Personal Identity (Fall 1999) / Notes / Identity in general

Identity in general

30 September

The main points

The goal of this class was to discuss identity in general. We want our discussions of personal identity to focus on what is unique about the identity of persons. Personal identity will be problematic in many of the ways that brick identity is problematic. But we want to isolate what's distinctive about the case of persons (or show that, contrary to appearances, there really isn't anything distinctive about them. Furthermore, we want to avoid saying things about persons that would conflict with apparently obvious points about identity in general.

Two important points are:

  1. Identity is a relation: we're always asking whether A is the same as B and it's usually confusing to talk as if identity is something that could exist such that, say, A could retain its identity. "A retains its identity" means A still exists; the only alternative to "remaining identical" is ceasing to exist. So, if you've got "identity" in a sentence, there should be nouns or names on either side. If you find "A retains its identity" in a draft, replace it with "A continues to exist."
  2. We have to be clear on this issue: "identity of what?" We have to specify what it is that we're talking about when we ask an identity question. Everyday pointing to objects is ambiguous: is this the same as the one that was here last week? Same what? Same table, same collection of molecules, same bit of University of Chicago property?

Distinctions and platitudes

You should feel very comfortable with these. If you don't, learn them right away.

First, some distinctions:

  1. Identity at a time vs. identity over time.
  2. Qualitative identity vs. numerical identity

We will almost always be talking about the latter in both cases.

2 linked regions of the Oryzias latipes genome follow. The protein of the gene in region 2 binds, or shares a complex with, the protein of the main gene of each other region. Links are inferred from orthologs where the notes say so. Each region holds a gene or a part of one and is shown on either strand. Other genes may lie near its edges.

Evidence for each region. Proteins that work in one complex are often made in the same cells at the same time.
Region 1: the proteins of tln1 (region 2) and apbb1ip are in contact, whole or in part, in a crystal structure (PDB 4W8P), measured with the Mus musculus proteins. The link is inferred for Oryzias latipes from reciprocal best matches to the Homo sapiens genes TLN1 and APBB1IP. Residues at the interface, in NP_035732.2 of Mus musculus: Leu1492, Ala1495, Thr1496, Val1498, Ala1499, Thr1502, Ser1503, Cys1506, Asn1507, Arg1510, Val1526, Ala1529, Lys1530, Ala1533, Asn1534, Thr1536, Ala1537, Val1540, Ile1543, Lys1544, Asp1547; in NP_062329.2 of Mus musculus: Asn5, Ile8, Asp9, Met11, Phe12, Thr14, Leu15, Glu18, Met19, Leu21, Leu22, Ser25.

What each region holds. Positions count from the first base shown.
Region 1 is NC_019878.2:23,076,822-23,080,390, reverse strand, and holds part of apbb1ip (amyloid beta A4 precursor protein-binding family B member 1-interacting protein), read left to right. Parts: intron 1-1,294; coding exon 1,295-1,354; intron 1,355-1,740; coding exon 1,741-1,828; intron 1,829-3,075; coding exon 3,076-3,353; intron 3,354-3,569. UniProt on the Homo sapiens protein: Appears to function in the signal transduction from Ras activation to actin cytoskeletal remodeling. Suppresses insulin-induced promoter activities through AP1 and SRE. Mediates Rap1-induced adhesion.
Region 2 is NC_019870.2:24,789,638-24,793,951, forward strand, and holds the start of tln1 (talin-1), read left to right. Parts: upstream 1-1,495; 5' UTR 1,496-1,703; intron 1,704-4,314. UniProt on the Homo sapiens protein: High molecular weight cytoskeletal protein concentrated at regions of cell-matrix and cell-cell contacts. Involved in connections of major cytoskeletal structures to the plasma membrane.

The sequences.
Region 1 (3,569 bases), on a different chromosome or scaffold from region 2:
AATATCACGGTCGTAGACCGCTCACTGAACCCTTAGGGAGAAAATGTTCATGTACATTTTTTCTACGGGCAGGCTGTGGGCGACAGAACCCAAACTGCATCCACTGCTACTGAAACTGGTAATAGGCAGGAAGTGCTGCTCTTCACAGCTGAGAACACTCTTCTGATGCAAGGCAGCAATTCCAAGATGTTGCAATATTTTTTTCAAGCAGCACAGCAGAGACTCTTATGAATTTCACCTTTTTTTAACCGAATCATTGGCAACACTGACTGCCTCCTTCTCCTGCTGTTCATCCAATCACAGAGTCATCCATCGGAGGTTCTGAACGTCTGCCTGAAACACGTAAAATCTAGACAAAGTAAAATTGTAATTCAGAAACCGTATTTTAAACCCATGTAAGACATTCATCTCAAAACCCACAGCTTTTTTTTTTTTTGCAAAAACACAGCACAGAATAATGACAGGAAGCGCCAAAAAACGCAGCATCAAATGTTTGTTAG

Platitudes about identity are apparently obvious points; if our account of personal identity contradicts one of these, we'd better have a very good reason for sticking with it.

  1. Identity is the relation everything has to itself and to nothing else.
  2. There is a distinction between qualitative identity and numerical identity.
  3. Most things can undergo some kinds of change and remain the same (a tree can lose a limb and remain the same tree).
  4. Nothing can be in two places at the same time; no two things of the same kind can be in the same place at once.
  5. One thing cannot have two beginnings.


According to Locke, the fundamental building blocks of the universe are substances and modes of substances. But one hunk of substance can constitute several things: a mass of matter and a horse are made up of the same matter, at any given moment in time. The horse has a kind of unity over time by virtue of being a life that enables it to survive the loss or addition of matter, whereas the mass of matter does not.

Locke's account of animal and plant life is very important, in addition to being quite interesting in its own right. Locke thinks personal identity over time is analogous to animal identity over time.

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Copyright by Michael J. Green, except where noted.

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